Nylon Durable One of the strongest and most durable man-made fibers.
Polyester Durable One of the strongest and most durable man-made fibers. Often used to create microfiber fabrics.

Satin, Silk Not Durable While silk is considered very durable for clothing, it doesn't hold up well on furniture. Both silk and satin tend to develop creases and eventually show wear spots. Neither fabric resists abrasion very well, so under repeated sitting and standing, the fabric will wear and break down.

Ultrasuede ® Durable One of the first microfibers, it is highly resistant to wear and stains. Easy to maintain and clean.

Velvets Not Durable Velvets are not durable in the sense that after some use, they begin to show wear quickly. The nap might wear away or develop a slant, slightly changing the color of the fabric.

Ultrasuede looks like a good choice....
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Reply Wed 18 Jul, 2007 10:34 am
Ultrasuede is my favorite for durability and cleanability, but is expensive.


Microfiber is next, especially for recliner chairs that take a beating.

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Reply Wed 18 Jul, 2007 10:39 am
Tks Boomerang and BBB.
I am leaning towards the Microsuede/Microfiber. The store where I like the couch cannot provide a stain guard...Going shopping tonight to see what's out there. Smile
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Reply Sat 26 Jul, 2008 12:48 pm
sofa w/microfiber fabric
I have found a sectional sofa on line fromWal-Mart and I really like it and it is a very reasonable price. I am wondering if this material will really hold up. We have 3 active dogs and 2 children.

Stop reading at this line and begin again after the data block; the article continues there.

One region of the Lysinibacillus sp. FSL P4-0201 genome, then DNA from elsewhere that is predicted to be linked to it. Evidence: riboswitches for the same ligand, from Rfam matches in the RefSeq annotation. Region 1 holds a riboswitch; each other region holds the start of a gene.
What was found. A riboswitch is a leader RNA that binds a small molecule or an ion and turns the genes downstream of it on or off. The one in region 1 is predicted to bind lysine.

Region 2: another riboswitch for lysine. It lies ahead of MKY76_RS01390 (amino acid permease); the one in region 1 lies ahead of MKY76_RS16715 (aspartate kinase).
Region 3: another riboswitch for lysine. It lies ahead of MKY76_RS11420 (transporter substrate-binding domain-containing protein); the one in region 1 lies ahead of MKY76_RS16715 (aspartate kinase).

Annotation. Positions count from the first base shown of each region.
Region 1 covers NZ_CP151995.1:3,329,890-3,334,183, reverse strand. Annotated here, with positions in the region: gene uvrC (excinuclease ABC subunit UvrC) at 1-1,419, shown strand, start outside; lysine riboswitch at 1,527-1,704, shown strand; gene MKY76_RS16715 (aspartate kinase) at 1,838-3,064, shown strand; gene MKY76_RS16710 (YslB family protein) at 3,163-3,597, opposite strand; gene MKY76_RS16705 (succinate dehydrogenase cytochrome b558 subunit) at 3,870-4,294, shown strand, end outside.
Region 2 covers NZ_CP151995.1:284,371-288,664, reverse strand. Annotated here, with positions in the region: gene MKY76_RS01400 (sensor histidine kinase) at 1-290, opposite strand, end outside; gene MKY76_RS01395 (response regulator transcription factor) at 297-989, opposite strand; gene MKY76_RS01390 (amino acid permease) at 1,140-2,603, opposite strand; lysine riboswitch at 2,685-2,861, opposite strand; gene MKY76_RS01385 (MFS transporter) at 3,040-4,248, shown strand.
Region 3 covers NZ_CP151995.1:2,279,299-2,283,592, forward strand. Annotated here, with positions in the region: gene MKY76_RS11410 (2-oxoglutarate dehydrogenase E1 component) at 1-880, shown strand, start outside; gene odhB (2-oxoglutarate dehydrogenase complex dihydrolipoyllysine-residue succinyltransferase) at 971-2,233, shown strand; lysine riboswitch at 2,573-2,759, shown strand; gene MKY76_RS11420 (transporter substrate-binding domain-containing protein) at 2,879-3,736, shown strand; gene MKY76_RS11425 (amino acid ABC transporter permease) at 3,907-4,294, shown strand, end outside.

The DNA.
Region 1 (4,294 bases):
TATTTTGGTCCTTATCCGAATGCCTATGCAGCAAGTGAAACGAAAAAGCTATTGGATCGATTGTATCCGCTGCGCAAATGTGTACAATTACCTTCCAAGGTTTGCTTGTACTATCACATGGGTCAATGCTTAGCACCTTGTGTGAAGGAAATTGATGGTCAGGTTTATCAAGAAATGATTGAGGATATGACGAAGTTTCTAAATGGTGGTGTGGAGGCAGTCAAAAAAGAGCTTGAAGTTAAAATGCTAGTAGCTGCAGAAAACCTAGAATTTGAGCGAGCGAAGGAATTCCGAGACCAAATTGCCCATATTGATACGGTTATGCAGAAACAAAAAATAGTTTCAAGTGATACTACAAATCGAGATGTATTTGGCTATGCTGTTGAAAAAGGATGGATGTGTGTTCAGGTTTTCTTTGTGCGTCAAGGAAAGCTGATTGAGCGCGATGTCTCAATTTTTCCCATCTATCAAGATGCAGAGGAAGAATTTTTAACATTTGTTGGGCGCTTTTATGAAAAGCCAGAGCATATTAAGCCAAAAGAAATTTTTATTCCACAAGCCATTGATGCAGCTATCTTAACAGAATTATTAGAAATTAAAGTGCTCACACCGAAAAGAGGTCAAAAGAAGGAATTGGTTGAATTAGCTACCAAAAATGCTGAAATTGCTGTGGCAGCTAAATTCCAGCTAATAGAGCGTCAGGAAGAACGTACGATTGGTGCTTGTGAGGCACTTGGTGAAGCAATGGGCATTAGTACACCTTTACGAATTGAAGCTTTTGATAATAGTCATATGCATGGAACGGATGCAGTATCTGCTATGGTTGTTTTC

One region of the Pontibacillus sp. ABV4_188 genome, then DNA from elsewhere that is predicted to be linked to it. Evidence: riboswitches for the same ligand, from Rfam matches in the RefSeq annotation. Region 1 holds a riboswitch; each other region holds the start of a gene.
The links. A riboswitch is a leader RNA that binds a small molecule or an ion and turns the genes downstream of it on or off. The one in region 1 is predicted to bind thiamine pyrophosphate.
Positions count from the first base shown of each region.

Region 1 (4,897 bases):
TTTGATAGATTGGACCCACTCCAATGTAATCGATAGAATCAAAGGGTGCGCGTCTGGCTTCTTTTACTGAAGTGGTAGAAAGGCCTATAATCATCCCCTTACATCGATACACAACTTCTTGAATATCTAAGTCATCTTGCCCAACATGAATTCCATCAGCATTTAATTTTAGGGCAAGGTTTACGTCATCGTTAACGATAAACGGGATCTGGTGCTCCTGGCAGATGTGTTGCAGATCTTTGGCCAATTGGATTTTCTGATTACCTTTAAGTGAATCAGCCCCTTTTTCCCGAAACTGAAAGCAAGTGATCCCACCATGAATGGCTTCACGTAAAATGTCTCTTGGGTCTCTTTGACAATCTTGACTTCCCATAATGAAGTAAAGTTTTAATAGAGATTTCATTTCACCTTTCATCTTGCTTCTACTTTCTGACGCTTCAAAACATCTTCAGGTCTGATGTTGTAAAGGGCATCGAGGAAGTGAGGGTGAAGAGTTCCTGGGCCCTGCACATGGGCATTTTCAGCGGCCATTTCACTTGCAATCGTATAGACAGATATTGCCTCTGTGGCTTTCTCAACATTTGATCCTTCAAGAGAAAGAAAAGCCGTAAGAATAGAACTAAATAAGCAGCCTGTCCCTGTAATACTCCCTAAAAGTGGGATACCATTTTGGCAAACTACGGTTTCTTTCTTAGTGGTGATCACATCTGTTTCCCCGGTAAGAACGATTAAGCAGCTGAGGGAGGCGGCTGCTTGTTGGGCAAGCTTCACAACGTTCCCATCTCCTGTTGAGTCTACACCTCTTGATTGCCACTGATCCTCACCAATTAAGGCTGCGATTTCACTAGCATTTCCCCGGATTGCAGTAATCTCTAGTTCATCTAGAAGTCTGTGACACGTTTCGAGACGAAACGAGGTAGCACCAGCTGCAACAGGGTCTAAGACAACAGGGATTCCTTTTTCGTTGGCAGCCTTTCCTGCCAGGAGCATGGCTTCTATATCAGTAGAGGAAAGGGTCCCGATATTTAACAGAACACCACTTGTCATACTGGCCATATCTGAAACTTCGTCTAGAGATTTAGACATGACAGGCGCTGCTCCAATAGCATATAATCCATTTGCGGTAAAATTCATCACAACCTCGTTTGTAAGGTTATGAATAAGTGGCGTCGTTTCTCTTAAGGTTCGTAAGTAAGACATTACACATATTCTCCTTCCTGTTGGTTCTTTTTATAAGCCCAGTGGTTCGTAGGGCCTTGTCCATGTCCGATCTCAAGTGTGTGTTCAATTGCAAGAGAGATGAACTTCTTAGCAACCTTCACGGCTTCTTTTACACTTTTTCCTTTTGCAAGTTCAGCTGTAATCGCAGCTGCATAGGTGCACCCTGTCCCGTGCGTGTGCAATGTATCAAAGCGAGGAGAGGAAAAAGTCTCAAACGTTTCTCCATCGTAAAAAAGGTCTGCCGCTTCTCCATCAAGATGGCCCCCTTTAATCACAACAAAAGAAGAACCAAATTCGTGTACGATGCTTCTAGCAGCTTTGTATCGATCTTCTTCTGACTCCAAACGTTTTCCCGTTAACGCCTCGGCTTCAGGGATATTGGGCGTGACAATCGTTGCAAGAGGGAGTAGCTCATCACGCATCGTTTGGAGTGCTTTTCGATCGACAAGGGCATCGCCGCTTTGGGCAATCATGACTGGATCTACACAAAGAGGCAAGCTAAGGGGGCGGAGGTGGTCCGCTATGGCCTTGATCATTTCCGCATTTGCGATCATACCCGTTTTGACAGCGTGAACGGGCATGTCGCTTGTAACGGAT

Does anyone know if this would be worth buying??
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Reply Mon 28 Jul, 2008 07:49 am
lhjenkins- Welcome to A2K! Very Happy

Since I have no idea about the fabric, I could not even begn to give you a reasonable evaluation. In general, you want a thick, tightly woven fabric (Dogs have nails which could pull loosely woven fabrics). You also need to find a fabric that has been treated with Scotchguard, so that you may easily remove spills and potential stains.
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Reply Mon 28 Jul, 2008 09:24 am
Having once bought inexpensive furniture that looked great in the store I would really encourage you not to buy furniture from WalMart because it will most likely look really awful in a few months. Everything looked broken and cheap in no time flat, everything, not just the fabric.

I have a dog and a kid and they are murder on stuff. The only thing I have that hold up to them is a nubuck sofa I bought used off of craigslist (www.craigslist.org). It is a seriously well made piece of furniture.

Ikea also offers inexpensive furniture. A lot of it is slipcovered so you can replace the fabric when it gets worn.

Inexpensive furniture usually turns out to be anything but inexpensive.
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Reply Fri 8 Aug, 2008 05:56 am
I know children can take a toll on furniture but I would not buy something cheap. There is an old saying "You get what you pay for" and with my experience I believe that but with the children I would not buy the most expensive thing either. I would defitently have it scotch guarded by the manufacture's.
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Reply Fri 8 Aug, 2008 06:07 am
Nice to meet you krko. Do not overlook structure, when purchasing a couch. A set of middle supports(legs) is a good indication, the couch is built decent. Most agents will have some knowledge.